As Mondays go, yesterday was one hell of a trip in the tech world. Google launched their holiday lineup, and Microsoft introduced the world to Windows Phone 8. But the biggest of them all, Apple, waited until mid-afternoon to share the news: Scott Forstall and John Browett, two of their executive team, would be leaving the company.
John Gruber gave his usual in-depth analysis, Federico Viticci asked the right questions, and Jim Dalrymple was characteristically monosyballic. Between all the rumoured reasons for their departure flying around, I felt like I was reading the kind of gossip stories normal people read. But I don’t want to dwell on the circumstances for their leaving. I want to make the case that this executive shuffling of duties is the best possible position for Apple to be in.
Scott Forstall was the man in charge of iOS and, briefly before that, Mac OS X. That means that he played a huge role in controlling the direction of around 70% of Apple’s quarterly revenue. He lead the engineering side, including Siri and Maps, and drove the interface design side. He was Steve Jobs’ right-hand-man in the realistic leather-and-wood world. But Jobs passed away a year ago, and Forstall doesn’t still have the kind of clout that allows him to be kind of a dick. Which is a shame, because he’s one hell of an engineer.
So, how does his job get divvied up within the company?
There are ten names on Apple’s leadership page now. Two of them, CFO Oppenheimer and GC Sewell, aren’t interesting to the normal creative operations of the company from my perspective. That leaves eight people. More specifically, eight of the most talented people in the world at what they do every single day.
Tim Cook runs the joint. He’s the best operations manager in the world, bar none. He was the guy who took Apple from 90 days of stale inventory to complete turnarounds that take less than a week. Like his predecessor, he isn’t a designer nor a coder. He probably doesn’t have quite the design taste that Steve Jobs had, though I’d wager that he understands thoroughly the difference between good and great design.
But that’s okay, because Jony Ive is there, a man with truly impeccable taste. You may dislike his stark, material-oriented industrial design philosophy, but you cannot deny just how good he is at it, nor can you deny the impact it has had on the rest of the world of industrial design. And now he’s the director of “human interface” in a software sense, in addition to the hardware. He is the man in charge of making sure Apple’s products make sense and are comfortable for human beings. He facilitates the design of that entire interaction.
Then there’s Phil Schiller, the Number Two1. If Cook gets killed while skydiving into work in the morning — his usual commute — Schiller takes over. His official title is “Senior Vice President, Worldwide Marketing” but, as Gruber notes, this is somewhat misleading. It makes more sense if you replace the word “Marketing” with the word “Product”, because that’s his role: shaping Apple’s entire product direction. He’s realized that the best way to market a product — to make people want to buy a given product — is to make that product so good that people want to buy it anyway, regardless of how many ads the company runs. Judging by Apple’s decade-and-a-half of hits, this makes him one of the best product guys in the world.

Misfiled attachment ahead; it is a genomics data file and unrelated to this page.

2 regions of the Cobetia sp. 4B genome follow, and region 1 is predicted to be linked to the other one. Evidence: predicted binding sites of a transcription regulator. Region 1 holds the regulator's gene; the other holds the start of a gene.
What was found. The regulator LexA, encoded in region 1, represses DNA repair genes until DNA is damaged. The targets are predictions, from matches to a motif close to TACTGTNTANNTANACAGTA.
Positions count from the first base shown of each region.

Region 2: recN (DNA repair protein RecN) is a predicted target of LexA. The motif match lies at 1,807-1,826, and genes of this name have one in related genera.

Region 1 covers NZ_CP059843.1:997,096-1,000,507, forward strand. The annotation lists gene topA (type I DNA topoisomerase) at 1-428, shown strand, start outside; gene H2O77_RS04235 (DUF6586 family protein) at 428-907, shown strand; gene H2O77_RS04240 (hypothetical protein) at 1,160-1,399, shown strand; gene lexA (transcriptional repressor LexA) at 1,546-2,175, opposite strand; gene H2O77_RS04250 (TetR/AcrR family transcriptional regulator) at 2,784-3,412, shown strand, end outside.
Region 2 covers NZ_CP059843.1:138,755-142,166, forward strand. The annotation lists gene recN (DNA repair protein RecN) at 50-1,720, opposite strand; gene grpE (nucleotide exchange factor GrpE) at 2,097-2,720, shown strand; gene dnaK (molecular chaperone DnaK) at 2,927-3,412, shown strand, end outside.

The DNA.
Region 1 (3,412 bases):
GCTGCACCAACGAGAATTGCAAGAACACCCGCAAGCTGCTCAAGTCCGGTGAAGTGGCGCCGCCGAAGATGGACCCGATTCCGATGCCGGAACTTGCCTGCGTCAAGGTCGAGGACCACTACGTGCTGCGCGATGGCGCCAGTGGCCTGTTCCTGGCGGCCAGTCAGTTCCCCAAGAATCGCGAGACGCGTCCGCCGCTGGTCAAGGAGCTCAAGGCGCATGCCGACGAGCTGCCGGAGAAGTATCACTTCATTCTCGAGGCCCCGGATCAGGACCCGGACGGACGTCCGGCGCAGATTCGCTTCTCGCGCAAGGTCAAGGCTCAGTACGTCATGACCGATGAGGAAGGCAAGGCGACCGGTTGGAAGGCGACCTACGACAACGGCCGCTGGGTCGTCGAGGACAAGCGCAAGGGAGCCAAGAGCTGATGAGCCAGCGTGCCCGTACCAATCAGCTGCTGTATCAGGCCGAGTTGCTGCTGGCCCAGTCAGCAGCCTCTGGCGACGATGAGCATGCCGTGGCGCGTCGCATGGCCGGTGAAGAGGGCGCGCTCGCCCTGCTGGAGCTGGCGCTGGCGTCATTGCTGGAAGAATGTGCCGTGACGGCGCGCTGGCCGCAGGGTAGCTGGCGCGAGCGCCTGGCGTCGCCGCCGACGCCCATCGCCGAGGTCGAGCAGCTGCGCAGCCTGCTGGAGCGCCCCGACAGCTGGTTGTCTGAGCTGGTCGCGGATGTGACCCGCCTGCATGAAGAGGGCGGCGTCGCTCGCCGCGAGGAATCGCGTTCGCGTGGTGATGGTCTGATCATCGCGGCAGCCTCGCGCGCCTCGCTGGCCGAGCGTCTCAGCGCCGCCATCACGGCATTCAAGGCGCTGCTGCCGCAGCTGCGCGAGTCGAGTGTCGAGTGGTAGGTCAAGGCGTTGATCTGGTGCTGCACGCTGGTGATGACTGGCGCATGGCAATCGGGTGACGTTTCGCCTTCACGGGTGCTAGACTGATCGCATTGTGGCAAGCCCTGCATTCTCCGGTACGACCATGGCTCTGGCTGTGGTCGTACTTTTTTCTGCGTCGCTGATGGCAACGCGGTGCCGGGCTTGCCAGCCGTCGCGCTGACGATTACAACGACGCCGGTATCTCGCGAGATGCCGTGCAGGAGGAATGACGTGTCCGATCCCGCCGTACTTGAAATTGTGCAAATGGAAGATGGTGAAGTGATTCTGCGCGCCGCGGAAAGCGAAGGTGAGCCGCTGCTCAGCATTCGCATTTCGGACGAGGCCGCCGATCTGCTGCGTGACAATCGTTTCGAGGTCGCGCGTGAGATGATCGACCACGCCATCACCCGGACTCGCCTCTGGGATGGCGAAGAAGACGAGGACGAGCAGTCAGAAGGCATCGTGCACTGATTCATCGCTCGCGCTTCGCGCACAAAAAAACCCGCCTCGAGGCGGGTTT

While Ive oversees the design of Apple’s software, someone still needs to implement it. That role now falls on the rather wonderfully-appointed head of Craig Federighi. He was the man who delivered perfectly on Mountain Lion, an operating system that costs $20, was delivered on time, and was relatively free of bugs. Now he’s in charge of delivering that same quality of operating system on Apple’s mobile devices. Interestingly, OS X is reportedly now on an annual release cycle, as with iOS. Apple wants to prove that they can deliver, and it’s all on Federighi now. Next year will be his first test to do so, and I can’t wait to see what he delivers.
Apple also needs people to implement Ive’s hardware designs. His team works closely with Dan Riccio’s genius hardware engineering team, and Jeff Williams’ operations team to ensure everything works together, and can be made en masse. Also in this field is Bob Mansfield, brought in for one last job: to run the totally vague Technologies division. According to the press release, this means wireless hardware and processors, both of which are critical to Apple’s largely self-contained future. He’s going to be running this for the next two years, and apparently has “ambitious plans for the future”.
Last, but very much not least, Forstall’s Siri and Maps duties have been passed on to the resident fixer Eddy Cue, who runs the new Internet Services team. Cue has been critical to gaining many of the media deals that have allowed the iTunes Store to grow to its current size, dominance, and worldwide prevalence. He was also the guy who took the failed MobileMe product and fixed it up into iCloud. It’s not perfectly reliable, but it’s so much better than the days of yore. Now, Cue’s job is to make Siri and Maps function as well as they should, or better. It makes sense to consolidate the internet services into one division. Cue’s record indicates that he is an ideal candidate for this job.
This reshuffling of duties is what Apple does best: simplification. No longer will the two operating systems be engineered by two people. No longer will the iOS team be in charge of two internet services. Everyone’s job makes sense. Each team is a critical component of making each product, from concept to record sales quarter.
And, yes, Apple will find a replacement to lead the retail division.